New York-based writer Alden Bell (pseudonym for Joshua Gaylord) is now highly current in Sweden when his novel THE REAPERS ARE THE ANGELS is published in Swedish translation. I DÖDSSKUGGANS LAND are coming from Mix förlag. Therefore, we now take a chat with the author!
Welcome to Sweden Alden Bell, so to speak. Your novel has now been published in Swedish translation. We think it is a good choice of your Swedish publishing house to translate THE REAPERS ARE THE ANGELS!
Thanks! It’s really exciting to be published in Sweden. It’s one of the places I’ve always wanted to visit. Hopefully I’ll get to make a trip there one of these days!
Tell us a little about yourself for your Swedish readers!
When I’m not writing books, I’m a teacher of literature in high school. It was always a dream of mine to be a teacher and a writer, so I feel very lucky. When I’m not writing or teaching, I’m usually eating sandwiches or playing computer games or watching TV or trying to keep my cat from pissing on my bed. So it’s a good thing I write books—because if my imagination didn’t invent zombie apocalypses, I would be leading a very boring life indeed.
Why is it that you chose to write THE REAPERS ARE THE ANGELS under a pseudonym?
This was a marketing decision made by my publisher. My first book (Hummingbirds) was published under my real name, and it was about a girls’ prep school in modern-day Manhattan. It was very quaint and traditional, and there was not a zombie to be seen anywhere. When I showed my second book to my agent and editor, they agreed that to publish it under my own name would be to risk alienating my reader of the first book. The idea was that since I like to write two very different kinds of books (“literary” and “genre”), I should have two different names to reflect those styles. But both those styles are part of me, and I’m hoping that some readers will have sufficiently broad horizons that they may be interested in both those aspects as well.
How did you create Temple? Where did she come from?
Temple was born from a combination of influences. There is a character named Evavangeline in Tom Franklin’s book SMONK and another character named Ree in Daniel Woodrell’s book WINTER’S BONE. Temple owes much of her character to those other two strong young women. But also mixed in there is a little bit of Huck Finn and a whole lot of Faulkner. Apart from the literary influences, I think Temple is someone I personally admire. I’d love to have her confidence, her unwavering appreciation of the beauty of the world, her fundamental belief in the rightness of things. I wish I could be more like her.
Why did you choose to write about an apocalyptic / dystopic future?
I’ve always been a fan of zombie movies—especially the George Romero ones. I remember seeing DAWN OF THE DEAD when I was a kid, and I was completely engrossed. And, actually, I was less interested in the zombies than I was in the idea of rebuilding the world after civilization had been wiped out by some catastrophe. I loved the idea of being a lone wanderer among the abandoned ruins of a shopping mall, for example. I don’t find it dystopic at all. I’ve always found such postapocalyptic settings rather peaceful and lovely. Temple does too.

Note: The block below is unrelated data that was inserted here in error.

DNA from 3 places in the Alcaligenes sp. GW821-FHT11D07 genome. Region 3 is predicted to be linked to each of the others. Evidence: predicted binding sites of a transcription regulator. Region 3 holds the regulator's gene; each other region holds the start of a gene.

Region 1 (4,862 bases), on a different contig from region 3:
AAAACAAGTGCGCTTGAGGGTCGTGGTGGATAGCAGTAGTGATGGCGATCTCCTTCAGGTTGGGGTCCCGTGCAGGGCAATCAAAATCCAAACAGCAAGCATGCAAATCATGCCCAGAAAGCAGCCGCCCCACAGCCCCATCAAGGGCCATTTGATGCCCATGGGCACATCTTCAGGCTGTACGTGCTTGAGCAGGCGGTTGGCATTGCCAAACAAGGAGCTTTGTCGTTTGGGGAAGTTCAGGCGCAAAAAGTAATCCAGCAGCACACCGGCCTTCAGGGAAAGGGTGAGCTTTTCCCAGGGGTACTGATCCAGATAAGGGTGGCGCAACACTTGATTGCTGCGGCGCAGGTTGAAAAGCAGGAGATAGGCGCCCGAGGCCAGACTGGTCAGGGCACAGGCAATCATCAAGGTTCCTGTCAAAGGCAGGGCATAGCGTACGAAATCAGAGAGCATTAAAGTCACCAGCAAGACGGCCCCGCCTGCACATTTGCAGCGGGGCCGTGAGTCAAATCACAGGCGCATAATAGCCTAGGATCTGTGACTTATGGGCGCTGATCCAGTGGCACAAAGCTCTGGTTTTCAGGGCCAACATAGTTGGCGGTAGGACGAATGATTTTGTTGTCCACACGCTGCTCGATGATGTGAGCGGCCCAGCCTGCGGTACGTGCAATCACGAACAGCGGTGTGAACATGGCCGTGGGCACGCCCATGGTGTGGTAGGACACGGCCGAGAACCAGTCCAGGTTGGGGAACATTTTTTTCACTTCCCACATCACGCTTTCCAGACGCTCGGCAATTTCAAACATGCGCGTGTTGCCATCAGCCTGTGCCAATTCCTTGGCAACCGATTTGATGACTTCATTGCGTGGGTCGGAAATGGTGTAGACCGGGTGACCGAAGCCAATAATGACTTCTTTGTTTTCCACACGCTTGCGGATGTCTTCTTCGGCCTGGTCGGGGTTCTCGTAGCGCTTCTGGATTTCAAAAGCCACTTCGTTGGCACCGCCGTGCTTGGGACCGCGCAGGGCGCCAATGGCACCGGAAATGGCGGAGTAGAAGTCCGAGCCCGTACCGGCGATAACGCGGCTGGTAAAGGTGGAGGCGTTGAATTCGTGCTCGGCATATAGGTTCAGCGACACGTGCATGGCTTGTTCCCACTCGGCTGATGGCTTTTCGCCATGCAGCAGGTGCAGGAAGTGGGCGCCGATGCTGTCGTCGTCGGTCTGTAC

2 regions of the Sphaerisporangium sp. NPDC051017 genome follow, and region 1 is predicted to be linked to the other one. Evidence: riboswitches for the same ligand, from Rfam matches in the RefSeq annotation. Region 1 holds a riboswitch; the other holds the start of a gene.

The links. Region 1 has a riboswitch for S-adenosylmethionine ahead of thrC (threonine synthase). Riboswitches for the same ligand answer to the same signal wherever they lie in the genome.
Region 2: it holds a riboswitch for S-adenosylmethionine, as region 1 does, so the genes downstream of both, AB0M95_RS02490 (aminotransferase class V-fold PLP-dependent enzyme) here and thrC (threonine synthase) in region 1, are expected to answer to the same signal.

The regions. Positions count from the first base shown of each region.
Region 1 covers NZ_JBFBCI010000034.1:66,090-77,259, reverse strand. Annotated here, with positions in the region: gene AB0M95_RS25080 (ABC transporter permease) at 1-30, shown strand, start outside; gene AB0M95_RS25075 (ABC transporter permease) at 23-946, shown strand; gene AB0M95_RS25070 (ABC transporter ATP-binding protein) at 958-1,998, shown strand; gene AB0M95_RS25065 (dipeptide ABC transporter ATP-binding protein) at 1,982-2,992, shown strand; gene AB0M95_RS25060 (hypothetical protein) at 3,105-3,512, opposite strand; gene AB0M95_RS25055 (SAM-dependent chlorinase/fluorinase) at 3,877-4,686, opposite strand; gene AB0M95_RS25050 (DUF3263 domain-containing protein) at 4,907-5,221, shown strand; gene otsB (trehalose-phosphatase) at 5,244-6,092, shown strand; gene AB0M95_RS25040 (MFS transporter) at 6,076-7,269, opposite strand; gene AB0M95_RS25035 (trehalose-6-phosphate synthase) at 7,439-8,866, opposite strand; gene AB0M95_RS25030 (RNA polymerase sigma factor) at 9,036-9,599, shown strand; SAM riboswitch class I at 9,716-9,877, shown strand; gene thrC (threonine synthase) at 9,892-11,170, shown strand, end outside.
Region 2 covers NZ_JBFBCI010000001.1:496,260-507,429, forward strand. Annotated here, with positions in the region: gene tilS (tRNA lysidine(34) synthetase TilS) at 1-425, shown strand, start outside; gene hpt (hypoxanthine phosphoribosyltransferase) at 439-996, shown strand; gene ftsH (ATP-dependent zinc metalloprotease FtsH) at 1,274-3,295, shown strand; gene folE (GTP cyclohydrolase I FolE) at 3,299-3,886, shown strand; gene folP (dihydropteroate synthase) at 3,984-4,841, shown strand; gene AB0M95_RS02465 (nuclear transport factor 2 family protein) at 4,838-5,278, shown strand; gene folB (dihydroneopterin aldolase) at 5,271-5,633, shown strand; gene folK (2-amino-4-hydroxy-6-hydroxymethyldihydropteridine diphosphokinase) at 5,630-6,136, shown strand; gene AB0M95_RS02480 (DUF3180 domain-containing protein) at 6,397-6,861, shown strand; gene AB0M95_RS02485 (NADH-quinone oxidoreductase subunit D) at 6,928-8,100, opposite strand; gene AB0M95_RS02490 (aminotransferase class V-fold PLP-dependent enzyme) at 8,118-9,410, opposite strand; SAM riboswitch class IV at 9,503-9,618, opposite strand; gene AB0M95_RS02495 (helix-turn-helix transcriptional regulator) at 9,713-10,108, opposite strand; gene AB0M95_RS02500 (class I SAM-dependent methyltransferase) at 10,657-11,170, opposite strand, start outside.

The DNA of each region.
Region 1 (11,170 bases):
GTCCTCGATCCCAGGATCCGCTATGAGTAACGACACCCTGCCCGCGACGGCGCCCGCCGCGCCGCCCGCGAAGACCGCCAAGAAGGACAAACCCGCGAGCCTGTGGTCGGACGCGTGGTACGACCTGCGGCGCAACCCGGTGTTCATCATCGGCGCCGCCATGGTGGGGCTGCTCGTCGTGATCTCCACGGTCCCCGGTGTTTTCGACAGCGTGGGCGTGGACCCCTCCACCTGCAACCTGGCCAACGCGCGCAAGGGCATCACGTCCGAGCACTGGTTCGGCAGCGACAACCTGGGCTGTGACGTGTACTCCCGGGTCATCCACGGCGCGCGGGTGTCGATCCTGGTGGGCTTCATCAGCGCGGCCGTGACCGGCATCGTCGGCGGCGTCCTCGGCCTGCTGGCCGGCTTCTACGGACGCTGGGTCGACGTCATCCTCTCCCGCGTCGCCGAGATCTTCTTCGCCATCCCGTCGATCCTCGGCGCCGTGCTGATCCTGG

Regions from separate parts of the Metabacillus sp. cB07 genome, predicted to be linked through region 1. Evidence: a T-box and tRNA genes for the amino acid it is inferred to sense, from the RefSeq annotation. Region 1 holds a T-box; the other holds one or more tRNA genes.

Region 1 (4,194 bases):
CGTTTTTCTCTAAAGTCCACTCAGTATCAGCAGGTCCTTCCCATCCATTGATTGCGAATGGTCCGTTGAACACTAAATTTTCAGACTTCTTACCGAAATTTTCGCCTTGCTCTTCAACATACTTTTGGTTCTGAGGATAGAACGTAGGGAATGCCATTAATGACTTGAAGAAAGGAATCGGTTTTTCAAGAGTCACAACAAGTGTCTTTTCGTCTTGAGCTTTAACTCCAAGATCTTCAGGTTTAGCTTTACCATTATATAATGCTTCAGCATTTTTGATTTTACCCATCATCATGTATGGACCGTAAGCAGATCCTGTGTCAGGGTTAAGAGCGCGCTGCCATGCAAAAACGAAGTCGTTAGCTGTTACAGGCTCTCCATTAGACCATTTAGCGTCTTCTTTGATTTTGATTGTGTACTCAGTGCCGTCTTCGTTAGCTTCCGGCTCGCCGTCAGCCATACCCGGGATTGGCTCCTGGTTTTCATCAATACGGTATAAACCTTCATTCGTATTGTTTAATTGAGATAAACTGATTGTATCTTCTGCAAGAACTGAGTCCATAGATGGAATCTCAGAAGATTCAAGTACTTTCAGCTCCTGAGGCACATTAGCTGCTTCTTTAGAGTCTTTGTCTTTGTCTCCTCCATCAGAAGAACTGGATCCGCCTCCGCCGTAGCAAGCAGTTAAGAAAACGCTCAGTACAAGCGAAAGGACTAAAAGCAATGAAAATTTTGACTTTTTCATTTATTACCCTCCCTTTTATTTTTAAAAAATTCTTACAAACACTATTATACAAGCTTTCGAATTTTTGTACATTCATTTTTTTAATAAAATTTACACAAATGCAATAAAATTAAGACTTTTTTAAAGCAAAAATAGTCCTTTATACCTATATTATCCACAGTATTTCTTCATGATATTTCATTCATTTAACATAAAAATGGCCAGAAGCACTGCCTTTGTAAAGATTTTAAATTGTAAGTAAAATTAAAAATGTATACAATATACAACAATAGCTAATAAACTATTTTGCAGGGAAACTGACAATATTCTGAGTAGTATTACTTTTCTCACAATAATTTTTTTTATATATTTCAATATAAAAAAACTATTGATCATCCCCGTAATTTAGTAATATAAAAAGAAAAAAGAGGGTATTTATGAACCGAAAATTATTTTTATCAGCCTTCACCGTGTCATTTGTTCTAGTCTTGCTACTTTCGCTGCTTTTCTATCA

How do you find your writer's tone of voice?
My narrative voice is usually inspired by (or even outright stolen from) other writers. My first book, HUMMINGBIRDS, is what I consider my Muriel Spark book, because the narrative voice was borrowed directly from THE PRIME OF MISS JEAN BRODIE (with some John Updike mixed in). The voice in REAPERS is my Cormac McCarthy book. BLOOD MERIDIAN is one of the greatest novels of the second half of the 20th century. And the voice in that book is breathtakingly epic. It’s hard to read that book and not want to mimic the voice. Of course, I don’t come close to what McCarthy can do—but REAPERS is definitely an homage to him.
You have got a lot of praise for your prose and you seem to have a good grasp on how to convey this desolate landscape that Temple wanders. Was that your purpose initially? To make your harsh story beautiful?
In part, yes, my goal was a protagonist who sees the beauty in a landscape that most would consider nightmarish. The zombie genre is filled with dystopian visions of dread and loathing. But what I wanted to convey was the sense of freedom and opportunity that must also come with the majority of the population of the world being wiped out. Mustn’t it be like coming to a new frontier, an empty wilderness, and having the chance to determine the shape of your future without regard to existing conventions? I always thought that was an element missing from the genre.
Just as Cormac McCarthy you seem to dismiss the quotes. Was that a conscious decision for THE REAPERS ARE THE ANGELS, or do you always write like that?